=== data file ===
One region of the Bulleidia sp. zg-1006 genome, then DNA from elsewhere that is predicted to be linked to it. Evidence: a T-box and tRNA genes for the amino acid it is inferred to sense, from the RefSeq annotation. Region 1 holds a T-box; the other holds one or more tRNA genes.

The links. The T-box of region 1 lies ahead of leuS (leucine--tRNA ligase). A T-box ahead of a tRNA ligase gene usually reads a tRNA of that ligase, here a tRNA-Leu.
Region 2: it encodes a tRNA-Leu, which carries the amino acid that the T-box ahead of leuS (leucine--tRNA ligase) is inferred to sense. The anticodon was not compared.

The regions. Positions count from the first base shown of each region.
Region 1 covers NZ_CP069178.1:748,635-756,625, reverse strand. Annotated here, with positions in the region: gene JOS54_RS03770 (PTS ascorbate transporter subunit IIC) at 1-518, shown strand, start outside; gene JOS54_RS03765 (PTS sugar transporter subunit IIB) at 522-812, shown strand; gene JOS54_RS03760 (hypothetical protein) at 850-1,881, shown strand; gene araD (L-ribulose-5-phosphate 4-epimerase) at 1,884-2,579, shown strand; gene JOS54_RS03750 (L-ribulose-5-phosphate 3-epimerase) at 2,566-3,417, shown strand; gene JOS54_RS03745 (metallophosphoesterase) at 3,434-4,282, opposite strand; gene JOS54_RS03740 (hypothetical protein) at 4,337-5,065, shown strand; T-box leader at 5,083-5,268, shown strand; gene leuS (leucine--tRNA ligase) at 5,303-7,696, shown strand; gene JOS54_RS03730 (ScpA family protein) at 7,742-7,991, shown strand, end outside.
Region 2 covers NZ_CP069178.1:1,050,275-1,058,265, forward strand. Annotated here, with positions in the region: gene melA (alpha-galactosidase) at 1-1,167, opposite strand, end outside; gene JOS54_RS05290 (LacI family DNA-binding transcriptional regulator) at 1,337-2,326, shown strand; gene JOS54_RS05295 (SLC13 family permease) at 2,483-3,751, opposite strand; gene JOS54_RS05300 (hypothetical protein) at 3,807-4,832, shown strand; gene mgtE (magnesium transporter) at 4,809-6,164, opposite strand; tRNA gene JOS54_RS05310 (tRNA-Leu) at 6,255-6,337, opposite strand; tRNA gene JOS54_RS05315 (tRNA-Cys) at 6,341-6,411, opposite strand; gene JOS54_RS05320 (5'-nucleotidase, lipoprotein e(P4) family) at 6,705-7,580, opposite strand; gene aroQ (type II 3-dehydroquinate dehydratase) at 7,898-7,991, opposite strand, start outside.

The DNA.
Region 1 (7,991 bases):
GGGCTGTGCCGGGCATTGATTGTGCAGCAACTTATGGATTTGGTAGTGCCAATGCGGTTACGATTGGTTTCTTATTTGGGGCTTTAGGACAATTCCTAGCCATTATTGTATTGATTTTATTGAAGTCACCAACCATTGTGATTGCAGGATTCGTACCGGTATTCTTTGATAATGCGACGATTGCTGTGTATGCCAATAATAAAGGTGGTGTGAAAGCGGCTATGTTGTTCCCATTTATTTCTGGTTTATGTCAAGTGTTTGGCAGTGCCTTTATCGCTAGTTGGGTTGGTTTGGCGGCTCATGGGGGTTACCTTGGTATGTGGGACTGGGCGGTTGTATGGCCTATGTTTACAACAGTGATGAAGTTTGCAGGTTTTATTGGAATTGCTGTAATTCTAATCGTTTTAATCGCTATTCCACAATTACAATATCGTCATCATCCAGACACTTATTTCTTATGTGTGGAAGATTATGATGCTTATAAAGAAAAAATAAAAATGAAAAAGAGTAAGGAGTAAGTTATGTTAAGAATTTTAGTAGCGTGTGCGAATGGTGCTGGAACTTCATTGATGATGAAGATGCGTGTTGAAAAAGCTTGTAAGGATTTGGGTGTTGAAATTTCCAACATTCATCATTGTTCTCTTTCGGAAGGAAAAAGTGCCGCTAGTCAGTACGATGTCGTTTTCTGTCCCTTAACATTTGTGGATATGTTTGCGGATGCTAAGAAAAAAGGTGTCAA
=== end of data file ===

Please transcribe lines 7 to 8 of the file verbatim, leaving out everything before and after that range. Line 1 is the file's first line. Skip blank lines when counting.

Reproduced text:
The DNA.
Region 1 (7,991 bases):